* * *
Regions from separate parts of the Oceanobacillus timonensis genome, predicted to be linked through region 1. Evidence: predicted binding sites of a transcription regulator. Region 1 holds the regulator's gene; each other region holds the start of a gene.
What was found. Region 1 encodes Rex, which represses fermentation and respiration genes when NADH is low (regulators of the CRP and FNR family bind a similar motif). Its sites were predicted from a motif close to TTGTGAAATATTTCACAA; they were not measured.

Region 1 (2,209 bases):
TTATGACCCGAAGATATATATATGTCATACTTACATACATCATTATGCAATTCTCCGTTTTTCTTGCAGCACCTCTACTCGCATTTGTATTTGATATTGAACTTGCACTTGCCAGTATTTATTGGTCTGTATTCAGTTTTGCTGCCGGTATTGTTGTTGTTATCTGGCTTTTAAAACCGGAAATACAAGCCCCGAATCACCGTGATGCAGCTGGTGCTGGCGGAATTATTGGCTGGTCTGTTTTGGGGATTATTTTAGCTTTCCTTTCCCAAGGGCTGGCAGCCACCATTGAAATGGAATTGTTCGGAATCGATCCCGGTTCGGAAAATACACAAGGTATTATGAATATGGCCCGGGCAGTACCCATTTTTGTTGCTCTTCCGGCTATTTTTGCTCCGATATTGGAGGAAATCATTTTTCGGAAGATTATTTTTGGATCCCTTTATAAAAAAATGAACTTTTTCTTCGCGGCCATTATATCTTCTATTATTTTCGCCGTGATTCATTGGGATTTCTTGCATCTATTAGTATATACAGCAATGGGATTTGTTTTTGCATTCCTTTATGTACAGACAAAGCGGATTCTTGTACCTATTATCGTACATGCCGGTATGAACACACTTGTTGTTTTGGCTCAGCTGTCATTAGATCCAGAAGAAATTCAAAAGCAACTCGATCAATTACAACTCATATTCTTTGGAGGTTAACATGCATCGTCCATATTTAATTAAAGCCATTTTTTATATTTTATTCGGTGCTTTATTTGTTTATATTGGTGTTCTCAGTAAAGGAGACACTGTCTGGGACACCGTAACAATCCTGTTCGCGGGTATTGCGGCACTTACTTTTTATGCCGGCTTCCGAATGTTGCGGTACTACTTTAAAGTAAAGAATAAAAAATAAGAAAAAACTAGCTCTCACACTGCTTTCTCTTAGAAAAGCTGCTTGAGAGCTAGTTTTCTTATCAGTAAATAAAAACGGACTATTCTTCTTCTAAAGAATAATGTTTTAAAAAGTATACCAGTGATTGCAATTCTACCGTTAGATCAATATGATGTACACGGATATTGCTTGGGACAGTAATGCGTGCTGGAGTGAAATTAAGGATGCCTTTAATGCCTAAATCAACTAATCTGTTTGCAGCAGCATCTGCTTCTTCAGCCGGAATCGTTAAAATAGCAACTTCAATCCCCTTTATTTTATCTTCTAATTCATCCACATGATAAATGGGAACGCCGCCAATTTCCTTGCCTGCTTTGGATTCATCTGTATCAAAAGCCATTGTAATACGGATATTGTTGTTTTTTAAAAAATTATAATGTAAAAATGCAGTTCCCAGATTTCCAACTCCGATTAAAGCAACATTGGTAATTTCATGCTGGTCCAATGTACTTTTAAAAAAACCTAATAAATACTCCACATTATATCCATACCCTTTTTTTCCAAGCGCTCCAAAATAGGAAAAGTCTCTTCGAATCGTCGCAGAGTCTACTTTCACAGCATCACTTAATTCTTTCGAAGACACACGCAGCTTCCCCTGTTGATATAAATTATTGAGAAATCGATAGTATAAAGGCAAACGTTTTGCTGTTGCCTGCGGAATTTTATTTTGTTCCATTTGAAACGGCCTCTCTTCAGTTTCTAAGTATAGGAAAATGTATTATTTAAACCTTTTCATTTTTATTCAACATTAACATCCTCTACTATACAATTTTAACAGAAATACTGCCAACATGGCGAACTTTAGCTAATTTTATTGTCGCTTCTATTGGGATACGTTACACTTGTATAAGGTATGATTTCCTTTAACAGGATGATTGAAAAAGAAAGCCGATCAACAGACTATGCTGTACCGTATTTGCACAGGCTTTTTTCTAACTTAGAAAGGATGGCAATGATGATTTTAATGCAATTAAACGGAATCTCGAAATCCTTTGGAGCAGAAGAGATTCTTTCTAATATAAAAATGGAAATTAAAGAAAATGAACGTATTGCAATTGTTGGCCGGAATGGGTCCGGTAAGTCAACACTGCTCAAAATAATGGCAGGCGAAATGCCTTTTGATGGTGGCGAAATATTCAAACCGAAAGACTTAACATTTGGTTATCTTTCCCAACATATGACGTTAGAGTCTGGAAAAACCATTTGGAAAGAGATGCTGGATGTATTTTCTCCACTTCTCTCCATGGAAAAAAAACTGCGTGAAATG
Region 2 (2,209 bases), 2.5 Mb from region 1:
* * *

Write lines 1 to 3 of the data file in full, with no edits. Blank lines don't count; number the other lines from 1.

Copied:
Regions from separate parts of the Oceanobacillus timonensis genome, predicted to be linked through region 1. Evidence: predicted binding sites of a transcription regulator. Region 1 holds the regulator's gene; each other region holds the start of a gene.
What was found. Region 1 encodes Rex, which represses fermentation and respiration genes when NADH is low (regulators of the CRP and FNR family bind a similar motif). Its sites were predicted from a motif close to TTGTGAAATATTTCACAA; they were not measured.

Region 1 (2,209 bases):